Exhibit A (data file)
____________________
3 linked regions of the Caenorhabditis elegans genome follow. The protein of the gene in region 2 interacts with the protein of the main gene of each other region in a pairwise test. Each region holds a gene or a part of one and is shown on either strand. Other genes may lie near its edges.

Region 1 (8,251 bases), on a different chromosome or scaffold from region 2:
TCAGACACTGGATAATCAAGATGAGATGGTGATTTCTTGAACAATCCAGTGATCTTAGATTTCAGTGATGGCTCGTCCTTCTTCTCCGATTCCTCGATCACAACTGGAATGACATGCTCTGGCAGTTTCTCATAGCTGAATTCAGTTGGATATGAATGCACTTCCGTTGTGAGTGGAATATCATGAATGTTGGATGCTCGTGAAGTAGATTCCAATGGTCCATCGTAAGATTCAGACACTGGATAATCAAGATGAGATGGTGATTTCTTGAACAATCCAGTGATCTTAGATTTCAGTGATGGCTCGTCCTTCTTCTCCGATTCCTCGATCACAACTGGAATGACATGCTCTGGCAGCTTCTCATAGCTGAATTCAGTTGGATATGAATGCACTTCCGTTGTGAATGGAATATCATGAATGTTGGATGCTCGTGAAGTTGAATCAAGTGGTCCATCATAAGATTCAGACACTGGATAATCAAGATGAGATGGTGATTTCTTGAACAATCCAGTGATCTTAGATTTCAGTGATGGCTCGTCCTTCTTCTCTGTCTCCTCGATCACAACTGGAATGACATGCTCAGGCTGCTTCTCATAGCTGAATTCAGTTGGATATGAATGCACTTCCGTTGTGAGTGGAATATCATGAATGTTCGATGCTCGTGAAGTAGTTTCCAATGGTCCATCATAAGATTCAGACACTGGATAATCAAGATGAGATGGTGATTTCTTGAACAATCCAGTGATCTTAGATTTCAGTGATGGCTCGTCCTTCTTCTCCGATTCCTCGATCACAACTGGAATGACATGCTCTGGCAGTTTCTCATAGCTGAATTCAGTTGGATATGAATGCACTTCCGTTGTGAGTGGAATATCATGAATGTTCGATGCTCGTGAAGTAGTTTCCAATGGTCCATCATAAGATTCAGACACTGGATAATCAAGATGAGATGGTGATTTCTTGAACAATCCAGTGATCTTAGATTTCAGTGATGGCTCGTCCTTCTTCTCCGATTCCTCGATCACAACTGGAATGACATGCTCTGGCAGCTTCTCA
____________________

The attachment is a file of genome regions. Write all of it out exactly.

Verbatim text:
3 linked regions of the Caenorhabditis elegans genome follow. The protein of the gene in region 2 interacts with the protein of the main gene of each other region in a pairwise test. Each region holds a gene or a part of one and is shown on either strand. Other genes may lie near its edges.

Region 1 (8,251 bases), on a different chromosome or scaffold from region 2:
TCAGACACTGGATAATCAAGATGAGATGGTGATTTCTTGAACAATCCAGTGATCTTAGATTTCAGTGATGGCTCGTCCTTCTTCTCCGATTCCTCGATCACAACTGGAATGACATGCTCTGGCAGTTTCTCATAGCTGAATTCAGTTGGATATGAATGCACTTCCGTTGTGAGTGGAATATCATGAATGTTGGATGCTCGTGAAGTAGATTCCAATGGTCCATCGTAAGATTCAGACACTGGATAATCAAGATGAGATGGTGATTTCTTGAACAATCCAGTGATCTTAGATTTCAGTGATGGCTCGTCCTTCTTCTCCGATTCCTCGATCACAACTGGAATGACATGCTCTGGCAGCTTCTCATAGCTGAATTCAGTTGGATATGAATGCACTTCCGTTGTGAATGGAATATCATGAATGTTGGATGCTCGTGAAGTTGAATCAAGTGGTCCATCATAAGATTCAGACACTGGATAATCAAGATGAGATGGTGATTTCTTGAACAATCCAGTGATCTTAGATTTCAGTGATGGCTCGTCCTTCTTCTCTGTCTCCTCGATCACAACTGGAATGACATGCTCAGGCTGCTTCTCATAGCTGAATTCAGTTGGATATGAATGCACTTCCGTTGTGAGTGGAATATCATGAATGTTCGATGCTCGTGAAGTAGTTTCCAATGGTCCATCATAAGATTCAGACACTGGATAATCAAGATGAGATGGTGATTTCTTGAACAATCCAGTGATCTTAGATTTCAGTGATGGCTCGTCCTTCTTCTCCGATTCCTCGATCACAACTGGAATGACATGCTCTGGCAGTTTCTCATAGCTGAATTCAGTTGGATATGAATGCACTTCCGTTGTGAGTGGAATATCATGAATGTTCGATGCTCGTGAAGTAGTTTCCAATGGTCCATCATAAGATTCAGACACTGGATAATCAAGATGAGATGGTGATTTCTTGAACAATCCAGTGATCTTAGATTTCAGTGATGGCTCGTCCTTCTTCTCCGATTCCTCGATCACAACTGGAATGACATGCTCTGGCAGCTTCTCA